The Psychosocial Research Unit was created to further the theory and application of psychosocial studies and approaches to research. The Unit forms part of the School of Social Work and currently pursues research in the socially engaged arts, addiction and substance misuse, communities, democracy and social policy. The Unit aims to push the boundaries of research methodology in the social sciences and actively seeks to create, discover or improve methodologies as part of the psychosocial approach. One of our areas of methodological interest is in the use of visual methods in understanding human complexity. The Psychosocial Research Unit consists of a core team directed by Professor Lynn Froggett, supported by Dr Alastair Roy, and Dr Julian Manley. Other colleagues from the School of Social Work also collaborate in the Unit’s research projects and teaching commitments. We aim to encourage inter-disciplinary exchanges within the university and do this partly through a seminar series called Imagination & Inquiry. These seminars include theoretical and experiential elements and are designed to attract a diverse range of participants from within and outside the university. The Psychosocial Research Unit is nationally renowned for its ground breaking work in the field and hosted the Association for Psychosocial Studies annual conference in 2014. 


Chinyere Elsie Ajayi

Registration date: tbc

Expected submission date: tbc

Director of Studies: Professor Lorraine Radford

Supervisory team members: Dr. Khatidja Chantler


William Aindow

Registration date: 01/10/2013

Expected submission date: tbc

Director of Studies: Dr. Helen Spandler

Supervisory team members: Dr. Julie Ridley and Mark Foord

Victoria Baker

Registration date: 01/01/2014
Expected submission date: 31/12/2019
Director of Studies: Professor Lorraine Radford
Supervisory team members: Professor Nigel Patrick Thomas and TBD

Kelly Bracewell

Registration date: 1/01/2013
Expected submission date: 31/12/2015
Director of Studies: Professor Nicky Stanley
Supervisory team members: Dr. Cath Larkins, Professor Lorraine Radford

As a Research Student in the School of Social Work I am focusing on domestic violence interventions for young people. I am also a student representative on the research committee. I have ongoing work experience within the voluntary sector, working and volunteering for a domestic violence organisation for over 7 years. I have also assisted with the Launch of the Connect Centre (an international centre for research on interpersonal violence and harm) and a number of studies related to the issue of domestic violence.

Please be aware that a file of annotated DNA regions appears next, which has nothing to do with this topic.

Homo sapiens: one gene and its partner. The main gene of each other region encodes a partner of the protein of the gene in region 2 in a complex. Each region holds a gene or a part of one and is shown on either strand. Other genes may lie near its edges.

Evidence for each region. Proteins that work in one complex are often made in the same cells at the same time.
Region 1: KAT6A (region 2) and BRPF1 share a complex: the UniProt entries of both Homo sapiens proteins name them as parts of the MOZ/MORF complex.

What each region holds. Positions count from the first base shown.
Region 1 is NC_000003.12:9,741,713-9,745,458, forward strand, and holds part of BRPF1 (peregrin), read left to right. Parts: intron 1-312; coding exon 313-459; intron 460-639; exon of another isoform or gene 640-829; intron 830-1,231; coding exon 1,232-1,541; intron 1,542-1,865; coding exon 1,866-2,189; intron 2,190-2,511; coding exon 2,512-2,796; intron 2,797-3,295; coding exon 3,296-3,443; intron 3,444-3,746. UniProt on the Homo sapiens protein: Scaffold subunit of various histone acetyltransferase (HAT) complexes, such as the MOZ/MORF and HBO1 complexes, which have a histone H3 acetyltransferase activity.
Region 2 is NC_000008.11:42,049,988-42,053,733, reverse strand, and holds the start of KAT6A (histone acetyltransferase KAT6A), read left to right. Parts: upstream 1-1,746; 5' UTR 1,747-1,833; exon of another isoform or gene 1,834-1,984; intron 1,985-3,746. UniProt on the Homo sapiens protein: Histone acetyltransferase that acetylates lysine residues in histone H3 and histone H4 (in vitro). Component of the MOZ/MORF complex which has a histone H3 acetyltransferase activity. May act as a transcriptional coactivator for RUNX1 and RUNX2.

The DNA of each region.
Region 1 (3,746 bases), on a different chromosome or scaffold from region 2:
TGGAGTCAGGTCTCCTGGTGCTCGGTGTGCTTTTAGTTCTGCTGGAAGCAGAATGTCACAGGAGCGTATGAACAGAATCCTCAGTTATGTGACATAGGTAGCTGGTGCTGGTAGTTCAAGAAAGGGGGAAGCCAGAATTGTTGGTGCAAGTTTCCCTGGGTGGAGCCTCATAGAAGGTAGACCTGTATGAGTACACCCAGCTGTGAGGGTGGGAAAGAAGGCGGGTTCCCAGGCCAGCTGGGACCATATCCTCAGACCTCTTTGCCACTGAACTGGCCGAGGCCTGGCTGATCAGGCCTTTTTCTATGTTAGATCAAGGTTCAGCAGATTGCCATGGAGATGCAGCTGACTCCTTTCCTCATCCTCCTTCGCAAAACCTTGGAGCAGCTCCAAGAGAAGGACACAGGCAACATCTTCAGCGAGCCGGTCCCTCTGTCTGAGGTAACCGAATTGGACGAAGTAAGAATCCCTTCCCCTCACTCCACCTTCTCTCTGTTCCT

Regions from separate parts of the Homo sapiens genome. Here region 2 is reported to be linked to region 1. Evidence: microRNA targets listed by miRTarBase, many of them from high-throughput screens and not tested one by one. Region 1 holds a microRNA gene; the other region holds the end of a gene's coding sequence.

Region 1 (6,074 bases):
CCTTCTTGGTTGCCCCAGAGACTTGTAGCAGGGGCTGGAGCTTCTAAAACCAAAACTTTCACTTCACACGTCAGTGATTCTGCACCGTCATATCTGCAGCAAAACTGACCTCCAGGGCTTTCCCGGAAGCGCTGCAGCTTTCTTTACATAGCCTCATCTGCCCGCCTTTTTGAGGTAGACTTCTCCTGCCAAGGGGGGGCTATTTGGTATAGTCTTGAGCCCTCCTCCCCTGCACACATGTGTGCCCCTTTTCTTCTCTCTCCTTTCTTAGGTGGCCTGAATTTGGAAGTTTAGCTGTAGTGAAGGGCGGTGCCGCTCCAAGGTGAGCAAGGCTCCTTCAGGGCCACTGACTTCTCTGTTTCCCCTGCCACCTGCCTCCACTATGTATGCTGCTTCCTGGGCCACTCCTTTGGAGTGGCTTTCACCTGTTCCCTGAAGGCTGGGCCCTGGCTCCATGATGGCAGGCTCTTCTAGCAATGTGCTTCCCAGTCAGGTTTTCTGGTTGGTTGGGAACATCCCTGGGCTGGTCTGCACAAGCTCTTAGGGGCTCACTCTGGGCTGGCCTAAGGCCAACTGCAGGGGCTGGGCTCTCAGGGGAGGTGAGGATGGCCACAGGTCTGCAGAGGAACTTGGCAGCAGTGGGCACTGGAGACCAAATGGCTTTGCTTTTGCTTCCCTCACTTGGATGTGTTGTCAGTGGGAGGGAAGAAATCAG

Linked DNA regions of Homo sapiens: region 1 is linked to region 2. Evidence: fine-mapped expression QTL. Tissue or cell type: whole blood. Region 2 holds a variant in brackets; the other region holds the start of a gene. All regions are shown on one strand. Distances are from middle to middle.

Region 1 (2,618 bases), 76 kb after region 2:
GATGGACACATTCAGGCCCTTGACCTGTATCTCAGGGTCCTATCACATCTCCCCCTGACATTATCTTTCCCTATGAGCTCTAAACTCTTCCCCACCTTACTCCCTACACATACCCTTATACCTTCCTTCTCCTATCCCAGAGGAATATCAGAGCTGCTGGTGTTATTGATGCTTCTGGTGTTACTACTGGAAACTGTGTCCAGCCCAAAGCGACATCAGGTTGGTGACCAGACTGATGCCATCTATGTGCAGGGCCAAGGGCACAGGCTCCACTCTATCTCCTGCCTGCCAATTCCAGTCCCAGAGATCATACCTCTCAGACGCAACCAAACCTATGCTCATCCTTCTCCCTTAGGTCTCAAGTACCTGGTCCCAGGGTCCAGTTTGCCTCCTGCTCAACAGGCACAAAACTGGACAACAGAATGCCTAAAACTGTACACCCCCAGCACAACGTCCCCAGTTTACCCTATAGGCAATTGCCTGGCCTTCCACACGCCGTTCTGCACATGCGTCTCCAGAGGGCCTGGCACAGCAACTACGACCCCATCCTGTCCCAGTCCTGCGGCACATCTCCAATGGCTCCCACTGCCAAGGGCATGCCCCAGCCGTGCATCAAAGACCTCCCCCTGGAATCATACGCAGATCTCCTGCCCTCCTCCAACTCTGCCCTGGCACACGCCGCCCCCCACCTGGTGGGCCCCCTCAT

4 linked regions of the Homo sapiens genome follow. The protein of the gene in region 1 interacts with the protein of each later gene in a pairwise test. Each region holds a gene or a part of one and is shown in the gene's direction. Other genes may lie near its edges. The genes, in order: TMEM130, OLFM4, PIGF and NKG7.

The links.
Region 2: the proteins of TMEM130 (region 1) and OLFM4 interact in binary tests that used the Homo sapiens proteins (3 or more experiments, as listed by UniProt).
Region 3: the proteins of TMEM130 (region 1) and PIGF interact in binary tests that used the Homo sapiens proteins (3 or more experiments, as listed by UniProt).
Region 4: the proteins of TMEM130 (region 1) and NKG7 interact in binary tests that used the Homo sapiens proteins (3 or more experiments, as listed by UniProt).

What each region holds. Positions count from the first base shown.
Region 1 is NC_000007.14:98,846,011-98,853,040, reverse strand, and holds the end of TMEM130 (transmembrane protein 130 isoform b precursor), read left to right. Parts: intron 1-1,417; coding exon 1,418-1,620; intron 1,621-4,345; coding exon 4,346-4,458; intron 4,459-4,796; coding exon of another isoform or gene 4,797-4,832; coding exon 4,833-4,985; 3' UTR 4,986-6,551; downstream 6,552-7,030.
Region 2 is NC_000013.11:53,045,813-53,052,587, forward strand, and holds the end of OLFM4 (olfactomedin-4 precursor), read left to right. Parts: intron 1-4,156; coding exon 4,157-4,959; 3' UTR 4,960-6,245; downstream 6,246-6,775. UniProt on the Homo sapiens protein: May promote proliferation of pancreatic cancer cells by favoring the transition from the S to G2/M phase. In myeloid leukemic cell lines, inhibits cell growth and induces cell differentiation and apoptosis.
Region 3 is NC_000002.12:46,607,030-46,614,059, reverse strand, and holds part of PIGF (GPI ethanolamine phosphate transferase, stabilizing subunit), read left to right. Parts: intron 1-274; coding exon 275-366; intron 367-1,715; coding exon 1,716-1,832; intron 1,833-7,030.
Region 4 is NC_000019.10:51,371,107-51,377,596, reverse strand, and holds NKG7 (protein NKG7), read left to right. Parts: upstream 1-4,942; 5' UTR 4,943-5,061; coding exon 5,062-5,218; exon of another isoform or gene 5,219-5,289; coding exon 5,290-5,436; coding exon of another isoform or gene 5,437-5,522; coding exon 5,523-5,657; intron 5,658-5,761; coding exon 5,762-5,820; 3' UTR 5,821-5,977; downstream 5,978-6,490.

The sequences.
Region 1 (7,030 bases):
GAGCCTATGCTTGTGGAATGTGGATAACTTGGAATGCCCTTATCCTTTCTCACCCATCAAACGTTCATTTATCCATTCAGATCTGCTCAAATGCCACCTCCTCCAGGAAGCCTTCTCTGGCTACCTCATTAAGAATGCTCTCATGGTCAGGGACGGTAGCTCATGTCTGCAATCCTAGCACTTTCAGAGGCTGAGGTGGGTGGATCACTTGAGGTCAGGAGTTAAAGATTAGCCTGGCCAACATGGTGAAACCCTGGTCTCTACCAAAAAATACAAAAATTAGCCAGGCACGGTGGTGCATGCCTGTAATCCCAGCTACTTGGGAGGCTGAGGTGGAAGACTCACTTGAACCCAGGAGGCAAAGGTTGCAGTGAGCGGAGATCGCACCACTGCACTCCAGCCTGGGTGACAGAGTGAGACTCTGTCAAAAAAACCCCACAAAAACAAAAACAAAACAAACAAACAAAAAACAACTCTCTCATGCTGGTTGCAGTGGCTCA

My aim is to influence policy and practice to provide more effective and appropriate responses in relation to domestic violence and abuse.

I have completed the Teaching Toolkit qualification at UCLAN, obtained the SEDA Award and I am associate member of the Higher Education Academy.

I presented a paper – entitled ‘Teenagers’ experiences of domestic violence refuges; at a UCLan conference on the 23rd October 2013.

My qualifications are:

  • MA (By Research) Protection of Borders or Protection Women: Recently arrived immigrant women in the UK, violence and immigration policies
  • BA (Hons) Criminology and Criminal Justice, First Class

My interests include:

  • Domestic Violence and Abuse
  • Sexual Violence including sexual exploitation
  • Trafficking
  • Victimisation
  • Violence prevention
  • Gender
  • Feminism
  • Feminist Methods
  • Participatory methods
  • Immigration/Migration of women and children, and methods of working with children and young people

Matthew Hemming

Registration date: 1/01/2014
Expected submission date: 31/12/2019
Director of Studies: Dr. Helen Spandler
Supervisory team members: Dr. Julie Ridley, Dr. Ali Roy

Peoples lived experiences of community treatment orders (CTO) under the Mental Health Act 2007. I wish to use a narrative approach to discover experiences from a service user perspective, minimising interviewer bias and effect on data collected. I am interested in perceived coercion, the therapeutic relationship, effects on social networks and the ethical standing of CTO’s. Of course with my narrative approach, and wish for a lack of direction of the service user, none of these may come up and things I have not considered may arise. The person’s story will be what it may and will reveal whatever it will.

School Seminars

10th December 2014

Social Abjection: The Political Aesthetics of Disgust in Neoliberal Times

Imogen Tyler. Senior Lecturer in Sociology, Lancaster University.

Connect Centre for International Research on Interpersonal Violence and Harm 

22nd October 2014

Young(er) People's Understanding of Men's Violence Against Women'

Nancy Lombard Reader in Sociology and Social Policy, Glasgow Caledonian University